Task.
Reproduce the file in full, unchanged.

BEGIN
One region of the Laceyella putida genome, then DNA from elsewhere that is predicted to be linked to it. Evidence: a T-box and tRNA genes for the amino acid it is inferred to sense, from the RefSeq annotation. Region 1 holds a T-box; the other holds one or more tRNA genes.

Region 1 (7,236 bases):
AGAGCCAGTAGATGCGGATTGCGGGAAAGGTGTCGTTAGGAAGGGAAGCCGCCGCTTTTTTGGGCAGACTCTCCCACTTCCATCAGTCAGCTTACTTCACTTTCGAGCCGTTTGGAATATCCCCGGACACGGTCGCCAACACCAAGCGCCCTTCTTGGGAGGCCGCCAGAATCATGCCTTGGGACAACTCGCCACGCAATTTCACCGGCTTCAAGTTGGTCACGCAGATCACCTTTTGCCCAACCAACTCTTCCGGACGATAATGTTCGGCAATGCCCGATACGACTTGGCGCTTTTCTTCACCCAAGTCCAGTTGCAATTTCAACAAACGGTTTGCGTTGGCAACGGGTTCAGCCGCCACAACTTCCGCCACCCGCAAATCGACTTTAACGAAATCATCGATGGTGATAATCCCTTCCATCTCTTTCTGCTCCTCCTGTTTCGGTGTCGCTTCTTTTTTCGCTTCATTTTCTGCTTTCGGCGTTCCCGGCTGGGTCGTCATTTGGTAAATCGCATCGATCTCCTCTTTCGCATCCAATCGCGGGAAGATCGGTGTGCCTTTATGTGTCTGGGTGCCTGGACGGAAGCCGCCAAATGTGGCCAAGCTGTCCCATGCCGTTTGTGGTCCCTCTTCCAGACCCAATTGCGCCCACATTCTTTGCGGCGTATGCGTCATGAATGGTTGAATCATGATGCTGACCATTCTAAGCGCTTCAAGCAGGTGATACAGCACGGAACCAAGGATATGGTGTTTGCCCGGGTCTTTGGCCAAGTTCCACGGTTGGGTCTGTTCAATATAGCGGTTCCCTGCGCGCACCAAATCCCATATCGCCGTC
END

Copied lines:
One region of the Laceyella putida genome, then DNA from elsewhere that is predicted to be linked to it. Evidence: a T-box and tRNA genes for the amino acid it is inferred to sense, from the RefSeq annotation. Region 1 holds a T-box; the other holds one or more tRNA genes.

Region 1 (7,236 bases):
AGAGCCAGTAGATGCGGATTGCGGGAAAGGTGTCGTTAGGAAGGGAAGCCGCCGCTTTTTTGGGCAGACTCTCCCACTTCCATCAGTCAGCTTACTTCACTTTCGAGCCGTTTGGAATATCCCCGGACACGGTCGCCAACACCAAGCGCCCTTCTTGGGAGGCCGCCAGAATCATGCCTTGGGACAACTCGCCACGCAATTTCACCGGCTTCAAGTTGGTCACGCAGATCACCTTTTGCCCAACCAACTCTTCCGGACGATAATGTTCGGCAATGCCCGATACGACTTGGCGCTTTTCTTCACCCAAGTCCAGTTGCAATTTCAACAAACGGTTTGCGTTGGCAACGGGTTCAGCCGCCACAACTTCCGCCACCCGCAAATCGACTTTAACGAAATCATCGATGGTGATAATCCCTTCCATCTCTTTCTGCTCCTCCTGTTTCGGTGTCGCTTCTTTTTTCGCTTCATTTTCTGCTTTCGGCGTTCCCGGCTGGGTCGTCATTTGGTAAATCGCATCGATCTCCTCTTTCGCATCCAATCGCGGGAAGATCGGTGTGCCTTTATGTGTCTGGGTGCCTGGACGGAAGCCGCCAAATGTGGCCAAGCTGTCCCATGCCGTTTGTGGTCCCTCTTCCAGACCCAATTGCGCCCACATTCTTTGCGGCGTATGCGTCATGAATGGTTGAATCATGATGCTGACCATTCTAAGCGCTTCAAGCAGGTGATACAGCACGGAACCAAGGATATGGTGTTTGCCCGGGTCTTTGGCCAAGTTCCACGGTTGGGTCTGTTCAATATAGCGGTTCCCTGCGCGCACCAAATCCCATATCGCCGTC